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Housing prices cooled at the fastest pace in the entire history of the index

A For Sale sign hangs over a single-family home on September 22, 2022 in Los Angeles, California.

Dinner Alison | Getty Images

U.S. home prices fell at the fastest pace in the history of the S&P CoreLogic Case-Shiller index in July, according to a new report released Tuesday.

Home prices in July were still higher than a year ago, but were down significantly from June’s gains. According to the report, prices in the country rose by 15.8% in July 2021, well below the 18.1% increase in the previous month.

The 10-city composite rose 14.9% year-over-year, up from 17.4% in June. The 20-city composite was up 16.1% from 18.7% in the previous month. In each of the cities covered by the index, the year-over-year growth in July was smaller than in June.

“The July report reflects a strong slowdown,” Craig J. wrote in a release. Lazaro, managing director of S&P DJI, noting the difference in annual growth between June and July. “The -2.3% difference between these two monthly growth rates is the largest slowdown in the index’s history.”

Tampa, Miami and Dallas posted the biggest year-over-year gains among the 20 cities in July, with increases of 31.8%, 31.7% and 24.7%, respectively. Washington, D.C., Minneapolis and San Francisco posted the smallest increases, but were still well above last year’s levels.

Another report from the National Association of Realtors showed that home prices fell sharply from June to July. Prices typically fall at this time due to the strong seasonality of the housing market, but the drop was three times the average drop over the past period.

The share of homes with reduced prices in August reached about 20%, the same as in 2017, according to Realtor.com.

“For homeowners planning to list, today’s market is significantly different than it was even 3 weeks ago,” said George Ratiu, senior economist and manager of economic research at Realtor.com.

Home prices are falling because affordability has weakened sharply due to rapidly rising mortgage rates. The average rate on the popular 30-year fixed mortgage started this year around 3%, but briefly topped 6% by June. It remained in the high 5% range throughout July and is now nearing 7%, making the average monthly payment about 70% higher than it was a year ago.

“As the Federal Reserve continues to raise interest rates, mortgage financing has become more expensive, a process that continues to this day. Given the outlook for a more challenging macroeconomic environment, housing prices may well continue to decelerate,” Lazaro said.

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Housing prices cooled at the fastest pace in the entire history of the index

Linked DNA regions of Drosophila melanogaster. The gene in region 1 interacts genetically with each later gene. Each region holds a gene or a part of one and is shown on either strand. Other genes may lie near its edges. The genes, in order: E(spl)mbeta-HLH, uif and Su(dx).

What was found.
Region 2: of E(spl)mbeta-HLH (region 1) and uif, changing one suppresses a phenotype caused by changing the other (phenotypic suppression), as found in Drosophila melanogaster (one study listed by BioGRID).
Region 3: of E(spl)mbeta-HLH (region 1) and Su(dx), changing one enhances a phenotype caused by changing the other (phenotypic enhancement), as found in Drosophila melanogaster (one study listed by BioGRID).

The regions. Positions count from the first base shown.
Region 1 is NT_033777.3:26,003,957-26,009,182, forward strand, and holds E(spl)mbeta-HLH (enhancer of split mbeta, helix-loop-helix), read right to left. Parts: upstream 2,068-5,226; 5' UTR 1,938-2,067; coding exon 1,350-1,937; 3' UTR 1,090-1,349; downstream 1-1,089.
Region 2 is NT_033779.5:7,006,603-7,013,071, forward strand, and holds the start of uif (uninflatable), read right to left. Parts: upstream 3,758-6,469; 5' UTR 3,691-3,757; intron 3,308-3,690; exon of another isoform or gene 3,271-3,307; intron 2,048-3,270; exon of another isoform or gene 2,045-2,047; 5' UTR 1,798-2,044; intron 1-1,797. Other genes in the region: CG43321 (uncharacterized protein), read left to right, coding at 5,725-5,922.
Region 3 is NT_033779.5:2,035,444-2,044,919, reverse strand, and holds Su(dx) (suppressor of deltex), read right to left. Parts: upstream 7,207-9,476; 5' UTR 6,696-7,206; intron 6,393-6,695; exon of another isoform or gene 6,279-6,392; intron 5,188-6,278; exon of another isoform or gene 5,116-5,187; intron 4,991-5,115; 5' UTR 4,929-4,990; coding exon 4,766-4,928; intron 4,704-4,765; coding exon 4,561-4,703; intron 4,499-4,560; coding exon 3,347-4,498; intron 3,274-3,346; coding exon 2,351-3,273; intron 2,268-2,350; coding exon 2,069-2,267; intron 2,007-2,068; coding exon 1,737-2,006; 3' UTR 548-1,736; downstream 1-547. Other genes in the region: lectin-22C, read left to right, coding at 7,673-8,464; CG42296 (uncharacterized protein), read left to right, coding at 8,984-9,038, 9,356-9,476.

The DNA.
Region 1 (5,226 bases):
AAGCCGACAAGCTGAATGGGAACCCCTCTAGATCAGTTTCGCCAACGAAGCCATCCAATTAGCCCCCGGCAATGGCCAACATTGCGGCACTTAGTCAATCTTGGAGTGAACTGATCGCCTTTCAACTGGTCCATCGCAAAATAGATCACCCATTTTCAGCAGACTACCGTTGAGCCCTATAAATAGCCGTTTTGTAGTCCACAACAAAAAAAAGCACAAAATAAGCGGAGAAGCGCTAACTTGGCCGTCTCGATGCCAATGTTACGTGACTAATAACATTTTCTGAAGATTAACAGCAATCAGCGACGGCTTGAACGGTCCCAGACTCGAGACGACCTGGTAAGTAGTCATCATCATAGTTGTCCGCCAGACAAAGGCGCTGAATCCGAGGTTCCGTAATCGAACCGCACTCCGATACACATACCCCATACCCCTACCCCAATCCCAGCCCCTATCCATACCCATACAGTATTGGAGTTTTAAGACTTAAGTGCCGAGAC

A For Sale sign hangs over a single-family home on September 22, 2022 in Los Angeles, California.

Dinner Alison | Getty Images

U.S. home prices fell at the fastest pace in the history of the S&P CoreLogic Case-Shiller index in July, according to a new report released Tuesday.

Home prices in July were still higher than a year ago, but were down significantly from June’s gains. According to the report, prices in the country rose by 15.8% in July 2021, well below the 18.1% increase in the previous month.

The 10-city composite rose 14.9% year-over-year, up from 17.4% in June. The 20-city composite was up 16.1% from 18.7% in the previous month. In each of the cities covered by the index, the year-over-year growth in July was smaller than in June.

“The July report reflects a strong slowdown,” Craig J. wrote in a release. Lazaro, managing director of S&P DJI, noting the difference in annual growth between June and July. “The -2.3% difference between these two monthly growth rates is the largest slowdown in the index’s history.”

Tampa, Miami and Dallas posted the biggest year-over-year gains among the 20 cities in July, with increases of 31.8%, 31.7% and 24.7%, respectively. Washington, D.C., Minneapolis and San Francisco posted the smallest increases, but were still well above last year’s levels.

Another report from the National Association of Realtors showed that home prices fell sharply from June to July. Prices typically fall at this time due to the strong seasonality of the housing market, but the drop was three times the average drop over the past period.

The share of homes with reduced prices in August reached about 20%, the same as in 2017, according to Realtor.com.

“For homeowners planning to list, today’s market is significantly different than it was even 3 weeks ago,” said George Ratiu, senior economist and manager of economic research at Realtor.com.

Home prices are falling because affordability has weakened sharply due to rapidly rising mortgage rates. The average rate on the popular 30-year fixed mortgage started this year around 3%, but briefly topped 6% by June. It remained in the high 5% range throughout July and is now nearing 7%, making the average monthly payment about 70% higher than it was a year ago.

“As the Federal Reserve continues to raise interest rates, mortgage financing has become more expensive, a process that continues to this day. Given the outlook for a more challenging macroeconomic environment, housing prices may well continue to decelerate,” Lazaro said.

Reported by Source link

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Most Popular